Brian Farragher, a licensed master social worker, executive vice president and COO of ANDRUS, and co-author of the book “Destroying Sanctuary” and the upcoming book “Restoring Santuary,” said in an email that it’s important to understand that people have gone through difficult (and even traumatic) experiences, and they shouldn’t be viewed poorly because of that.
He said that people need to be asked what happened to them, and not asked what’s wrong with them.
“People are not bad seeds or mentally deficient,” Farragher said. “Bad things have happened to them. What has happened to them is not their fault, they did not ask for it. The injuries they sustain shape who they are. They need help and support, not vilification and more hurt.”
However, it’s also important to note that even though traumatizing experiences do change people in some ways, they don’t necessarily need treatment or to go through a specific recovery process.
“Not everyone reacts to a shocking event in the same way,” Farragher said. “What might be traumatizing to one person may not be to another. If you have had previous traumas you might be more vulnerable; if you lack social supports you might be more vulnerable; if you feel less in control of the situation you will be more vulnerable.”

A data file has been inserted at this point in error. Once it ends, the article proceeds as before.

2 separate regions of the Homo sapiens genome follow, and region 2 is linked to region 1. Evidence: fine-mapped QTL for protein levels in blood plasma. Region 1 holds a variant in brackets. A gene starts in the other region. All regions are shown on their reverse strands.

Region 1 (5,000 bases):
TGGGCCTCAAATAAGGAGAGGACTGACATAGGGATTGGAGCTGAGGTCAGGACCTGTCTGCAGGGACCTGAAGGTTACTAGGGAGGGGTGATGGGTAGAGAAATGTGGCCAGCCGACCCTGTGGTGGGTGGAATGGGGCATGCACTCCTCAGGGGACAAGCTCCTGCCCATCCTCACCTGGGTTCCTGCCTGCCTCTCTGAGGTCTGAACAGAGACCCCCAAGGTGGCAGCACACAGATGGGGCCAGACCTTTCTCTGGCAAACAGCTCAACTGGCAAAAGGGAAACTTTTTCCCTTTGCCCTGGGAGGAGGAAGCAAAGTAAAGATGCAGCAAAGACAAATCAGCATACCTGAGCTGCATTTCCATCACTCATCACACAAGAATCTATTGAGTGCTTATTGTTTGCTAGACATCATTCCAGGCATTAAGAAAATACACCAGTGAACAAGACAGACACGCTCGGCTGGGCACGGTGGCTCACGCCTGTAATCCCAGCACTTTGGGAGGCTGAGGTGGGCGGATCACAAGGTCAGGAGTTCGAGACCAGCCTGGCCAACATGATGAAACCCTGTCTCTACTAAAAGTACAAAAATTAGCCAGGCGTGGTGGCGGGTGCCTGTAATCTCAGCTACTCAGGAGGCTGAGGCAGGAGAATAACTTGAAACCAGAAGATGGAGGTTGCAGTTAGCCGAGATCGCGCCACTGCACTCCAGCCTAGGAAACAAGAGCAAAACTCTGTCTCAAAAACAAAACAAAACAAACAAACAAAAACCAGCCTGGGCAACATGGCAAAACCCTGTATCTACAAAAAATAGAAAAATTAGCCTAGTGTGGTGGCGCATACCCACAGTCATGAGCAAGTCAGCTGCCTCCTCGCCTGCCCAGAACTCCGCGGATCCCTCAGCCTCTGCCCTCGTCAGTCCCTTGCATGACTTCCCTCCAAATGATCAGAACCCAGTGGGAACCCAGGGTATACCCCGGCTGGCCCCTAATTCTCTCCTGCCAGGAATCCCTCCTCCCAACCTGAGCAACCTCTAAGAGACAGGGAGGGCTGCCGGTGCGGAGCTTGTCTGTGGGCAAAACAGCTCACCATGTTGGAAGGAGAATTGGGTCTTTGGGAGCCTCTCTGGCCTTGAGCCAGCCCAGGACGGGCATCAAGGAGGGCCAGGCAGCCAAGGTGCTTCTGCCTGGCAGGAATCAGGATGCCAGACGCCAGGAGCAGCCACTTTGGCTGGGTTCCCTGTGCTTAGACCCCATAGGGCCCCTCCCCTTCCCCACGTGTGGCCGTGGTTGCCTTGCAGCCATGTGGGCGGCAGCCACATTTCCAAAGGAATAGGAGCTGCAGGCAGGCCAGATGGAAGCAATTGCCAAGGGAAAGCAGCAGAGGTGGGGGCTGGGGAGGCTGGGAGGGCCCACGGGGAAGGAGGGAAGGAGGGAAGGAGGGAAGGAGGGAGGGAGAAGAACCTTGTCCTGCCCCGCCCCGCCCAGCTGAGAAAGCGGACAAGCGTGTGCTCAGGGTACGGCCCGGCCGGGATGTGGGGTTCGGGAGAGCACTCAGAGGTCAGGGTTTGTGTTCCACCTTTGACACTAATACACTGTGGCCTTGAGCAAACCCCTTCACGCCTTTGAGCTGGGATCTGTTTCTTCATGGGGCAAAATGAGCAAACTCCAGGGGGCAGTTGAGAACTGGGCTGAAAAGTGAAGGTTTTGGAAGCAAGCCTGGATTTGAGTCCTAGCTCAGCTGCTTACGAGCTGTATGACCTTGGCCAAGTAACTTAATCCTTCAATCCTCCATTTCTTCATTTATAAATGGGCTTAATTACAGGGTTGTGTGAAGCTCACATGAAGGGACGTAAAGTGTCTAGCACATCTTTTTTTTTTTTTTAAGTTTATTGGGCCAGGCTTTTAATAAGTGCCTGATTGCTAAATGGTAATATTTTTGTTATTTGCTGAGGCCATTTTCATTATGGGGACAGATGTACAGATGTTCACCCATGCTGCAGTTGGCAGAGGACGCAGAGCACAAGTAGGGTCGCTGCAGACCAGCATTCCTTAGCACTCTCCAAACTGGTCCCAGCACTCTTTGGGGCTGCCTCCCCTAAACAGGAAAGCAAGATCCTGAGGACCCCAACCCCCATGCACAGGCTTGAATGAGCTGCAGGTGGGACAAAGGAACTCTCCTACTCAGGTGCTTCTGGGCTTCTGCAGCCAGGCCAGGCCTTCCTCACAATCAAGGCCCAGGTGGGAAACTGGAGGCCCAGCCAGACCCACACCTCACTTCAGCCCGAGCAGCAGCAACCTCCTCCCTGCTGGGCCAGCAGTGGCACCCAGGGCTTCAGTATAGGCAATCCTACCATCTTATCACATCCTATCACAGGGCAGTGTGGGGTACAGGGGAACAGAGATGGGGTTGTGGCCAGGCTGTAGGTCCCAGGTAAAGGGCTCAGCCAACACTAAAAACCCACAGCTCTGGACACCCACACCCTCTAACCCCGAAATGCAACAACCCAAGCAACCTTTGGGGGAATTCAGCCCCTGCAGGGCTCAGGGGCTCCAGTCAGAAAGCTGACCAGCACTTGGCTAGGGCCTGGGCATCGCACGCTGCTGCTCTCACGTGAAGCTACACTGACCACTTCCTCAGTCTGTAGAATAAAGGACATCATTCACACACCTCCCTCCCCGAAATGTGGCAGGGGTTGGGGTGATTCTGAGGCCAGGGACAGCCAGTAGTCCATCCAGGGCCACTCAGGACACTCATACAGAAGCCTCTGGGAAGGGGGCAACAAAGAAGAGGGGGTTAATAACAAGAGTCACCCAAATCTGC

“There are a host of factors that make you more or less vulnerable to being traumatized by events,” he added.
“Being traumatized does change you ... for better or worse. If you are having trouble concentrating, if you are avoiding situations, have constant intrusive thoughts, trouble sleeping, mood swings, etc. you may want to find some help.”
Next week make sure to check out my article on steps that trauma victims can take to recover from their traumatic experience.
Mental Health America. Mental Health Month 2012. Web. May 2, 2012. http://www.mentalhealthamerica.net/go/may
American Psychological Association. Trauma. Web. May 2, 2012. http://www.apa.org/topics/trauma/index.aspx
National Institute of Mental Health. What is Trauma? Web. May 3, 2012.